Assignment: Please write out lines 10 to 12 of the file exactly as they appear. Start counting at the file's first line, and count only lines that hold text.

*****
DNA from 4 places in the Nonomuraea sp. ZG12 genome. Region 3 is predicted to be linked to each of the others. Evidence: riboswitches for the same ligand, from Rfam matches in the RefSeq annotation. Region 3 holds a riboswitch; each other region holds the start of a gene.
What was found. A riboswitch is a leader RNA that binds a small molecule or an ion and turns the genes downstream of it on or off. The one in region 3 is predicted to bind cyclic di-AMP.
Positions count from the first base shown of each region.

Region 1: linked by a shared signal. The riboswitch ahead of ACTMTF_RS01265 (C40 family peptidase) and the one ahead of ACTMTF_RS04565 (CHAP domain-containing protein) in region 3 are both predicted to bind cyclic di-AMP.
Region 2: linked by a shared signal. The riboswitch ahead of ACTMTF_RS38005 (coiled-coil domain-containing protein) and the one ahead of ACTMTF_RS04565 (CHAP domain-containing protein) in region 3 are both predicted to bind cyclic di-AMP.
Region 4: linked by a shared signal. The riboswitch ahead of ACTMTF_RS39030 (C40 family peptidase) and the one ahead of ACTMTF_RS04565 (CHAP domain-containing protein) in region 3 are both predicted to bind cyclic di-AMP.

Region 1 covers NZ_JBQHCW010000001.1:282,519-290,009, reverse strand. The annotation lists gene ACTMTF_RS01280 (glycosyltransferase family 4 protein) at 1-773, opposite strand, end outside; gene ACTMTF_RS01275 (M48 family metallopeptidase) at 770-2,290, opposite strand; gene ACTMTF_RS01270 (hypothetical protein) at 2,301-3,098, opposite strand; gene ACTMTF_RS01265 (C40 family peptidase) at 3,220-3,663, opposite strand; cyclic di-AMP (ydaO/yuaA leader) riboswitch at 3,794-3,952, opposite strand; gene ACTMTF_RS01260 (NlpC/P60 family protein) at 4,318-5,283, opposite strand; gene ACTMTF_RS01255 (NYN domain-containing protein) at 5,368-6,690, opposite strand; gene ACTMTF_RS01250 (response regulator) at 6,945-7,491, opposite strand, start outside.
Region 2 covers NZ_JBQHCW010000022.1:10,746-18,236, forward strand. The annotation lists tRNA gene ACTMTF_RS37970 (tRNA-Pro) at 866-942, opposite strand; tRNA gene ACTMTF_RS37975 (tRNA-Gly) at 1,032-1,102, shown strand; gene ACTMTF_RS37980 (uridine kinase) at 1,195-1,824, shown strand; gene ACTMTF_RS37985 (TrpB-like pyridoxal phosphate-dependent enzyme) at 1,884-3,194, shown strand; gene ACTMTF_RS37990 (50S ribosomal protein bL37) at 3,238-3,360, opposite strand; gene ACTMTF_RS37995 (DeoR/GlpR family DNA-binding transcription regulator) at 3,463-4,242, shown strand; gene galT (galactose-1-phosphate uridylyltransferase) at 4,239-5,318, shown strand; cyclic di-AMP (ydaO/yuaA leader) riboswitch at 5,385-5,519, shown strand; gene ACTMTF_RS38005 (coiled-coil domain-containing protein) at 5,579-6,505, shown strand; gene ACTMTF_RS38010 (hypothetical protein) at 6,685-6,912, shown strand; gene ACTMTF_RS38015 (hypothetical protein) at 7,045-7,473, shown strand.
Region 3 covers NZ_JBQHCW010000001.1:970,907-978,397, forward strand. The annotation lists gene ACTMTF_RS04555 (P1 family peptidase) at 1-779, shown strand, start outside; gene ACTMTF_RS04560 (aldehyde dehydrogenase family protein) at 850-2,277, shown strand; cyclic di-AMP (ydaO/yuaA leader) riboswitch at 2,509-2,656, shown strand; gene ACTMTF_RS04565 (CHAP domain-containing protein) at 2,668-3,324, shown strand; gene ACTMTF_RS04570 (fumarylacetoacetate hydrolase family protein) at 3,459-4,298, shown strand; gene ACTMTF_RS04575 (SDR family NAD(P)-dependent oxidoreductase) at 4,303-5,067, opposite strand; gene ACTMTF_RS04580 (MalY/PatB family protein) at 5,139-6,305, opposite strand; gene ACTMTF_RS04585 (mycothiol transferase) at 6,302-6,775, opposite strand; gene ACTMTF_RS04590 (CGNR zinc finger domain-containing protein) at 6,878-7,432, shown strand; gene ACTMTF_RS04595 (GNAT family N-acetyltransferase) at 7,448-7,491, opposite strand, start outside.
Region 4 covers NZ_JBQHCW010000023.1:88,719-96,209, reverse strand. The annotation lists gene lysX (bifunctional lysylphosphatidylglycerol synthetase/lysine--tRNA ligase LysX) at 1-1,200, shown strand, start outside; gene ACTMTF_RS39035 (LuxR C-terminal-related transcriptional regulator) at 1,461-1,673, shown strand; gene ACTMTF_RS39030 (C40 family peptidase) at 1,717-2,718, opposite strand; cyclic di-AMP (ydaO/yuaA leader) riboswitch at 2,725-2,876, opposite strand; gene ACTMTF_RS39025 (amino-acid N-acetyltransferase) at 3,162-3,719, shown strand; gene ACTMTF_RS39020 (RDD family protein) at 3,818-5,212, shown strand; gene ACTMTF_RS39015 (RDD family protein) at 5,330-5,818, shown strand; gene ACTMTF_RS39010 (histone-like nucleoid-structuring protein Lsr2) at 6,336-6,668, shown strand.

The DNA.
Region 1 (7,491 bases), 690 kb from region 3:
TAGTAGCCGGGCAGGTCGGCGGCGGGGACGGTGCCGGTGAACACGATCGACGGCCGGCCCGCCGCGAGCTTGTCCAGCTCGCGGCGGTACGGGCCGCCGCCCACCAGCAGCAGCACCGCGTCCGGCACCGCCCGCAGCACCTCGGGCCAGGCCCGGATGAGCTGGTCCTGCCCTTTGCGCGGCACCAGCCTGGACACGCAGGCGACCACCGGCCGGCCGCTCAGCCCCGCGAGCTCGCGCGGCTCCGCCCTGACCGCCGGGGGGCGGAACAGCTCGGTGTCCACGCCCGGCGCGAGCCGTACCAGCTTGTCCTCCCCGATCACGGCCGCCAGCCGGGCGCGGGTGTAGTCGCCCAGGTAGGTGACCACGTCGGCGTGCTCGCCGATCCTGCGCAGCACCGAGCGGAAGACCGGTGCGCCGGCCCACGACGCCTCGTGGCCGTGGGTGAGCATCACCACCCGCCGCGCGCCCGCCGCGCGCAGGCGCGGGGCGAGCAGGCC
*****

Region 4 covers NZ_JBQHCW010000023.1:88,719-96,209, reverse strand. The annotation lists gene lysX (bifunctional lysylphosphatidylglycerol synthetase/lysine--tRNA ligase LysX) at 1-1,200, shown strand, start outside; gene ACTMTF_RS39035 (LuxR C-terminal-related transcriptional regulator) at 1,461-1,673, shown strand; gene ACTMTF_RS39030 (C40 family peptidase) at 1,717-2,718, opposite strand; cyclic di-AMP (ydaO/yuaA leader) riboswitch at 2,725-2,876, opposite strand; gene ACTMTF_RS39025 (amino-acid N-acetyltransferase) at 3,162-3,719, shown strand; gene ACTMTF_RS39020 (RDD family protein) at 3,818-5,212, shown strand; gene ACTMTF_RS39015 (RDD family protein) at 5,330-5,818, shown strand; gene ACTMTF_RS39010 (histone-like nucleoid-structuring protein Lsr2) at 6,336-6,668, shown strand.

The DNA.
Region 1 (7,491 bases), 690 kb from region 3: